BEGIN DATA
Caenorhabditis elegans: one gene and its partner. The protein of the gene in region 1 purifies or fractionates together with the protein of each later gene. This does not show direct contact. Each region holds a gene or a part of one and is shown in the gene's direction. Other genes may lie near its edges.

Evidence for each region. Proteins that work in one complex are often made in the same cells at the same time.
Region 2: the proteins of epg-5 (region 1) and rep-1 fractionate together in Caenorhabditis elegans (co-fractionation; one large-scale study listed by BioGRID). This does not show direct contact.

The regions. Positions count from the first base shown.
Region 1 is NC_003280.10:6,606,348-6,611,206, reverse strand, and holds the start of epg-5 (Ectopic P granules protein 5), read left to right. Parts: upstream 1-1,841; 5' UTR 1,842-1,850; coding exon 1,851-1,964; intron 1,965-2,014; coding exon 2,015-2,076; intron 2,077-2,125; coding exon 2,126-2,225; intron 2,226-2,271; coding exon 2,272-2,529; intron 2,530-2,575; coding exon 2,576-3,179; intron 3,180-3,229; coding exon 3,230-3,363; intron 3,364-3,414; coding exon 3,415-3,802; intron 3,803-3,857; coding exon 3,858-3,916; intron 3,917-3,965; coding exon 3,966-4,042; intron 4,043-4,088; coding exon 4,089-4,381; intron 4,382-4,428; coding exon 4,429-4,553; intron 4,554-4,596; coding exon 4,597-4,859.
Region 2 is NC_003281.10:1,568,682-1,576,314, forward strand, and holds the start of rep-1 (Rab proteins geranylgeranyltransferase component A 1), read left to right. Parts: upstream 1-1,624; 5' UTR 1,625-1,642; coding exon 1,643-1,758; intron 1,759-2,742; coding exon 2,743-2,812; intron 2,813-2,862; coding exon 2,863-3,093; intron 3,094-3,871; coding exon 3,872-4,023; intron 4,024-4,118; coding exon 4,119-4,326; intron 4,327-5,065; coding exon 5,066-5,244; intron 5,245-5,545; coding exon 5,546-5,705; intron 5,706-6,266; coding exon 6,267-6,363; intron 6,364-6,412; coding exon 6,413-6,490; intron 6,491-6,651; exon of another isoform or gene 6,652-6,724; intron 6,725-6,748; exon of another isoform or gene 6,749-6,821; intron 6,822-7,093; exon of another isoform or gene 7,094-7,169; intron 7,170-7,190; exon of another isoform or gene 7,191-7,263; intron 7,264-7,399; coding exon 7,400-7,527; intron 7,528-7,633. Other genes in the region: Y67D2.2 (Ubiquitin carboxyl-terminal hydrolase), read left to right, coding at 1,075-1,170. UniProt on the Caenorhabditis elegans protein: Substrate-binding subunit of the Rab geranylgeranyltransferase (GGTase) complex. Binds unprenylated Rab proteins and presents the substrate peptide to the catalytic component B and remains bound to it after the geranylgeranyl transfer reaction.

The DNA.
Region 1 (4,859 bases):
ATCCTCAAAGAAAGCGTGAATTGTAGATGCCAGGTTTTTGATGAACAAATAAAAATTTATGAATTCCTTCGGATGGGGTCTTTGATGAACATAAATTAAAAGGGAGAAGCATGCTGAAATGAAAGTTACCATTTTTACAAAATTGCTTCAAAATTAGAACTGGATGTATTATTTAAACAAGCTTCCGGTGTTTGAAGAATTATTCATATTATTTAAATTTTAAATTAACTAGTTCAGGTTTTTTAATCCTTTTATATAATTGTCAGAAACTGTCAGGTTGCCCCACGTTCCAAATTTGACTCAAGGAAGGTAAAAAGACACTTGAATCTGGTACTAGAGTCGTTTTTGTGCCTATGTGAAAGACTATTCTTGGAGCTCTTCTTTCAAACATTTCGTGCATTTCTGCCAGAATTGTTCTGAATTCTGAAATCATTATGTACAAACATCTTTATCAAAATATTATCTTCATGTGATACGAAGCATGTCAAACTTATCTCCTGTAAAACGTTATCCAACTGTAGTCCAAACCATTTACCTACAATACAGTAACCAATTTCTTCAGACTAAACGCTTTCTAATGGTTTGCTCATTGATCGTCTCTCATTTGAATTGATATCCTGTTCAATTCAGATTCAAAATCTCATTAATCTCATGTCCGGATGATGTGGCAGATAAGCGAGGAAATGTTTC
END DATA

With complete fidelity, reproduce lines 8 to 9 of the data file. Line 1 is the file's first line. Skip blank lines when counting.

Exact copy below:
Region 1 (4,859 bases):
ATCCTCAAAGAAAGCGTGAATTGTAGATGCCAGGTTTTTGATGAACAAATAAAAATTTATGAATTCCTTCGGATGGGGTCTTTGATGAACATAAATTAAAAGGGAGAAGCATGCTGAAATGAAAGTTACCATTTTTACAAAATTGCTTCAAAATTAGAACTGGATGTATTATTTAAACAAGCTTCCGGTGTTTGAAGAATTATTCATATTATTTAAATTTTAAATTAACTAGTTCAGGTTTTTTAATCCTTTTATATAATTGTCAGAAACTGTCAGGTTGCCCCACGTTCCAAATTTGACTCAAGGAAGGTAAAAAGACACTTGAATCTGGTACTAGAGTCGTTTTTGTGCCTATGTGAAAGACTATTCTTGGAGCTCTTCTTTCAAACATTTCGTGCATTTCTGCCAGAATTGTTCTGAATTCTGAAATCATTATGTACAAACATCTTTATCAAAATATTATCTTCATGTGATACGAAGCATGTCAAACTTATCTCCTGTAAAACGTTATCCAACTGTAGTCCAAACCATTTACCTACAATACAGTAACCAATTTCTTCAGACTAAACGCTTTCTAATGGTTTGCTCATTGATCGTCTCTCATTTGAATTGATATCCTGTTCAATTCAGATTCAAAATCTCATTAATCTCATGTCCGGATGATGTGGCAGATAAGCGAGGAAATGTTTC